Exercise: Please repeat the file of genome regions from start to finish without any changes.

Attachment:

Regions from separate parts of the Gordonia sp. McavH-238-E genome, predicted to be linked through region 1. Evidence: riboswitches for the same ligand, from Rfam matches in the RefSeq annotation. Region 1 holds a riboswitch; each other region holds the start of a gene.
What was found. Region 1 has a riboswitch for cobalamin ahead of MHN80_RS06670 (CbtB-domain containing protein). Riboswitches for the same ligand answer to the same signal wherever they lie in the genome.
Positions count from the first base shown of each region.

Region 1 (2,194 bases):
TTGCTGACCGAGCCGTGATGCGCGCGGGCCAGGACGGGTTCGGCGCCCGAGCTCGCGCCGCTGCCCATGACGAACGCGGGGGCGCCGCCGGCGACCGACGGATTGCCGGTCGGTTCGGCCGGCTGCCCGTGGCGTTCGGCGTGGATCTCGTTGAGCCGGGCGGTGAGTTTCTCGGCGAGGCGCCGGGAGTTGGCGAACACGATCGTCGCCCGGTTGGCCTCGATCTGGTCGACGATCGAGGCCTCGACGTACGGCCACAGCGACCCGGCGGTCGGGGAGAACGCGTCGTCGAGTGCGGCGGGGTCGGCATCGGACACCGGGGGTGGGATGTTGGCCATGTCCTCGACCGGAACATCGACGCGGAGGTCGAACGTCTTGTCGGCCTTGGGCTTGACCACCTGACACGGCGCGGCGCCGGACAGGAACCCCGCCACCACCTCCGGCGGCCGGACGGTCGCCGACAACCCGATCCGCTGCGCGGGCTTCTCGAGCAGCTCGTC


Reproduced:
Regions from separate parts of the Gordonia sp. McavH-238-E genome, predicted to be linked through region 1. Evidence: riboswitches for the same ligand, from Rfam matches in the RefSeq annotation. Region 1 holds a riboswitch; each other region holds the start of a gene.
What was found. Region 1 has a riboswitch for cobalamin ahead of MHN80_RS06670 (CbtB-domain containing protein). Riboswitches for the same ligand answer to the same signal wherever they lie in the genome.
Positions count from the first base shown of each region.

Region 1 (2,194 bases):
TTGCTGACCGAGCCGTGATGCGCGCGGGCCAGGACGGGTTCGGCGCCCGAGCTCGCGCCGCTGCCCATGACGAACGCGGGGGCGCCGCCGGCGACCGACGGATTGCCGGTCGGTTCGGCCGGCTGCCCGTGGCGTTCGGCGTGGATCTCGTTGAGCCGGGCGGTGAGTTTCTCGGCGAGGCGCCGGGAGTTGGCGAACACGATCGTCGCCCGGTTGGCCTCGATCTGGTCGACGATCGAGGCCTCGACGTACGGCCACAGCGACCCGGCGGTCGGGGAGAACGCGTCGTCGAGTGCGGCGGGGTCGGCATCGGACACCGGGGGTGGGATGTTGGCCATGTCCTCGACCGGAACATCGACGCGGAGGTCGAACGTCTTGTCGGCCTTGGGCTTGACCACCTGACACGGCGCGGCGCCGGACAGGAACCCCGCCACCACCTCCGGCGGCCGGACGGTCGCCGACAACCCGATCCGCTGCGCGGGCTTCTCGAGCAGCTCGTC